April 27, 2020

Indoor Air QualityIndoor Air Quality refers to the air quality within and around buildings and structures, especially as it relates to the health and comfort of building occupants. Understanding and controlling common indoor pollutants can help reduce your risk of indoor health concerns.

Short-term and Treatable Effects
Some health effects may show up shortly after a single exposure or repeated exposure to a pollutant. These include irritation of the eyes, nose, and throat, headaches, dizziness, and fatigue. A simple treatment may include eliminating the person’s exposure to the source of the pollution.

Long-term and Serious Concerns
The relative importance of any single source depends on how much of a given pollutant it emits and how hazardous those emissions are. In some cases, factors such as how old the source is and proper maintenance are significant. Some sources, such as building materials, furnishings, and products like air fresheners, can release pollutants more or less continuously.  Pollutant concentrations can remain in the air for long periods after some activities making Indoor Air Quality a serious concern in the 21st century, especially as it relates to these types of events:

  • Carcinogenic chemicals off-gas in new buildings, which makes people sick.
  • Mold growing on wet surfaces due to water leaks or excess humidity, which can cause respiratory problems.
  • Carbon dioxide builds up in poorly ventilated areas, which can make building occupants sleepy.
  • Hazardous substances volatilize from storage areas or renovation activities. They are transported around a building through heating, ventilation, and air conditioning (HVAC) systems, leading to odor complaints and affecting worker health and productivity.

Indoor Air Quality Surveys
IAQ surveys of facilities, such as schools, offices, warehouses, industrial, and commercial buildings, can identify the environmental pollutant source(s) and help develop a plan to alleviate problems. In our experience, numerous sources contribute to poor IAQ; the most common include:

  • Formaldehyde from new furnishings or floor and wall coverings.
  • Volatile Organic Compounds, or VOCs emanating from paint, solvents, cleaners, glue, mastic, permanent markers, nail polish remover, perfume, air fresheners, etc.
  • Polycyclic aromatic hydrocarbons, or PAHs from fires and smoke.
  • Biologic sources, such as:
  •       Bacteria – commonly associated with Legionnaires disease
  •       Viruses – such as COVID-19 or SARs
  •       Hydrogen sulfide – from sewer gas
  •       Fungi – mold and mildew from a variety of conditions
  •       Rodents
  • Manganese, hexavalent chromium, and other heavy metals – resulting from welding, grinding and cutting steel, aluminum, and stainless steel.

Investigation and Remediation
Industrial Hygienists help building owners, facility engineers, property managers, and building tenants with investigations of the factors contributing to poor IAQ in buildings. IAQ depends on water and air infiltration pathways or HVAC systems, which can cause construction materials to corrode, degrade, or become biologically compromised, and possibly with a loss of structural integrity.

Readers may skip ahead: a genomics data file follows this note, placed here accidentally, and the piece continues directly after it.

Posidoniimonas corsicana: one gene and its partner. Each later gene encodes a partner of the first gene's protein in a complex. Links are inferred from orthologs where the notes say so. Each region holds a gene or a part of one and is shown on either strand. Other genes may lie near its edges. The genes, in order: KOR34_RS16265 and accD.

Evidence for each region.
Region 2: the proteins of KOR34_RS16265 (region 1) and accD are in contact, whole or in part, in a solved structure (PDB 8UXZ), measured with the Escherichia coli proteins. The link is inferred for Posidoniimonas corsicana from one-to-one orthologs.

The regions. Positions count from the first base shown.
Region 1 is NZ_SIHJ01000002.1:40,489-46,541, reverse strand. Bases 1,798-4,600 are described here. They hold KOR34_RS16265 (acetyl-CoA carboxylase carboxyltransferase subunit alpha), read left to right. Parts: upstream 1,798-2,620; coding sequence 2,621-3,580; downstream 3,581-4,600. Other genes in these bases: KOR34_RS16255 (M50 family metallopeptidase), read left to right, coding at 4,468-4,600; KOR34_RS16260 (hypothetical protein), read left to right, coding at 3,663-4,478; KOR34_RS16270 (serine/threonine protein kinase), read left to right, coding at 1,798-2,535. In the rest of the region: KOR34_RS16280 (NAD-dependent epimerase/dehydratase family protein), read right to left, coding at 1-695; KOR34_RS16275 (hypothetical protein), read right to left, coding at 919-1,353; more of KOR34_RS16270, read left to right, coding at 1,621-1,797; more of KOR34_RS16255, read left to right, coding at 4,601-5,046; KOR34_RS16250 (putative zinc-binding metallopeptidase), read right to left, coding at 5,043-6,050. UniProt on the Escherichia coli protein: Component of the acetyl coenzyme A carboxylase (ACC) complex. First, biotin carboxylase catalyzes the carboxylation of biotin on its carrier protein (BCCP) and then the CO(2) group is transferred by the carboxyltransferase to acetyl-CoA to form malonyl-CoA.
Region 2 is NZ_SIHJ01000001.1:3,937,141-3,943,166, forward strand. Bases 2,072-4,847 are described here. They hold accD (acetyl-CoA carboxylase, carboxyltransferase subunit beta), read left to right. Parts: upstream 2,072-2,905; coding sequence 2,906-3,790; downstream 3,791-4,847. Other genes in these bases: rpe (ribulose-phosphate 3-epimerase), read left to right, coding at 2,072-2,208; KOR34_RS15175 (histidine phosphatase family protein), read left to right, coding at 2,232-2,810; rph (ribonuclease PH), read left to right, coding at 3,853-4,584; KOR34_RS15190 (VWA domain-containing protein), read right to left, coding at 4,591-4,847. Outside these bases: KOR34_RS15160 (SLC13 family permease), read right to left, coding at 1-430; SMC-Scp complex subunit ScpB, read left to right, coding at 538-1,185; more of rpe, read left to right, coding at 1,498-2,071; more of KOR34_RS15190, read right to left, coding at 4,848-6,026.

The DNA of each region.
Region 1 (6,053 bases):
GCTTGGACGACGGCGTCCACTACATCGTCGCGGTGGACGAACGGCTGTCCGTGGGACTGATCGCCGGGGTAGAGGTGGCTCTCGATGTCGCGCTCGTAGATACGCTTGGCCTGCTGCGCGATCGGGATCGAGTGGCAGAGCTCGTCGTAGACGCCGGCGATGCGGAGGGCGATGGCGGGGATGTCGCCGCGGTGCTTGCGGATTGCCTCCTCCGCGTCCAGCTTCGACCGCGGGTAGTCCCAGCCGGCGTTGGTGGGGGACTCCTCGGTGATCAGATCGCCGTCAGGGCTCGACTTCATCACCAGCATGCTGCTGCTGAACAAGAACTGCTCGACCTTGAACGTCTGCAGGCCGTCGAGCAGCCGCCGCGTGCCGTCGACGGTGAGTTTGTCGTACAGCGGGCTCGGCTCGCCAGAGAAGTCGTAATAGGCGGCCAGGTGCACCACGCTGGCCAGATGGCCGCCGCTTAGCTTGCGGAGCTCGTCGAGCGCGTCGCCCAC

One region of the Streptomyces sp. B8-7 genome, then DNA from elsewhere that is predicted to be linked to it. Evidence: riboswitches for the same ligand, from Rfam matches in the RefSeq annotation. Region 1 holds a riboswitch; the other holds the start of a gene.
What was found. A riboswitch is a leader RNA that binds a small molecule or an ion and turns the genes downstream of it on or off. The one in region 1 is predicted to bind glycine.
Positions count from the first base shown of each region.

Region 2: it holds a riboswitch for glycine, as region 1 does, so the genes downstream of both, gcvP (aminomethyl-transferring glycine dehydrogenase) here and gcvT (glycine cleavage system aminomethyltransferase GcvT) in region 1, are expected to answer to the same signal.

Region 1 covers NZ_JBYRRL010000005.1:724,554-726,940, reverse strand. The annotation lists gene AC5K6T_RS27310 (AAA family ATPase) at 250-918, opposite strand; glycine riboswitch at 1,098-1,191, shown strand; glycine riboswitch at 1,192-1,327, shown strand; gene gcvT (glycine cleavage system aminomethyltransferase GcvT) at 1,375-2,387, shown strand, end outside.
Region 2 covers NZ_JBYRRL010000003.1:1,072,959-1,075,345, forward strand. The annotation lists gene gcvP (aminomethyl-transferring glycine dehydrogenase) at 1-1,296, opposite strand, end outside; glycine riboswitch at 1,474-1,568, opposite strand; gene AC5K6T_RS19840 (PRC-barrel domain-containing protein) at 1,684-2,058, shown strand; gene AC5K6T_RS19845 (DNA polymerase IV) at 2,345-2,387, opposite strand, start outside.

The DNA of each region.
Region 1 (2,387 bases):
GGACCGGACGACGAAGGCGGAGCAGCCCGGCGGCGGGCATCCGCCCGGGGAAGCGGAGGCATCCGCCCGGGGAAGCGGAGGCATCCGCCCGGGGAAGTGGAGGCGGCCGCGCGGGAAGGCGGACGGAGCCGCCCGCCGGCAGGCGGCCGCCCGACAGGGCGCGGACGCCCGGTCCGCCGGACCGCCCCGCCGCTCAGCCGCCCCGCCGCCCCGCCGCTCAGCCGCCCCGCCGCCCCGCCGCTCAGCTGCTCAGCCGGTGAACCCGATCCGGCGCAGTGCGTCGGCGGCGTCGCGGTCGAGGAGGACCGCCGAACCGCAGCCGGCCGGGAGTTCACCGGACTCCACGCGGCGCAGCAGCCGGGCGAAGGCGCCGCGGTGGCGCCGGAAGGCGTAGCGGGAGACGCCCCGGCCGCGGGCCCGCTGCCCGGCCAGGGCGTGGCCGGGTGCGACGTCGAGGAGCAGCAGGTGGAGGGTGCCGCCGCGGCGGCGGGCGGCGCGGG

IAQ investigation and remediation can also mitigate threatened lawsuits and minimize toxic tort risk.

Selecting an Industrial Hygienist
Look for a Certified Industrial Hygienist – CIH. These individuals meet stringent requirements for education and experience, and through examination, have demonstrated an above-average level of knowledge and skills in air sampling and instrumentation, among other specialized services.

To make the most of your budget dollars, look for a CIH with a demonstrated track record of successful investigations and mitigations. The CIH should preferably have experience ranging from building designs specifying low VOC-emitting materials, implementation of corrective measures to accelerate off-gassing, and removal of VOCs in building materials. Additionally, LEED green buildings and air clearance sampling after remediation are helpful. These CIHs’ are very proficient and should eliminate unnecessary costs associated with expensive analytical testing and can design investigations that address specific IAQ issues.

Recommended Resources:
EPA, Indoor Air Quality in Offices and Other Large Buildings page

Industrial Hygiene comprehensive services, case studies, and publications

About the Author: Jed Douglas is a Senior Project Advisor specializing in Occupational Health and Safety Programs. He is a Certified Industrial Hygienist (CIH), a Certified Safety Professional (CSP), a licensed Professional Geologist in California, Oregon, Washington, and Arizona, and a U.S. Green Building Council LEED Accredited Professional. He has over 25 years of experience as a health and safety specialist and senior project manager and has managed numerous environmental projects involving safety, soil and groundwater investigations and the remediation of hazardous constituents; and, indoor air quality (IAQ) assessments for physical, chemical, and biological contaminants. You may contact Jed Douglas directly at or contact a professional in your area at .





Posted by Diane Samuels at 6:00 am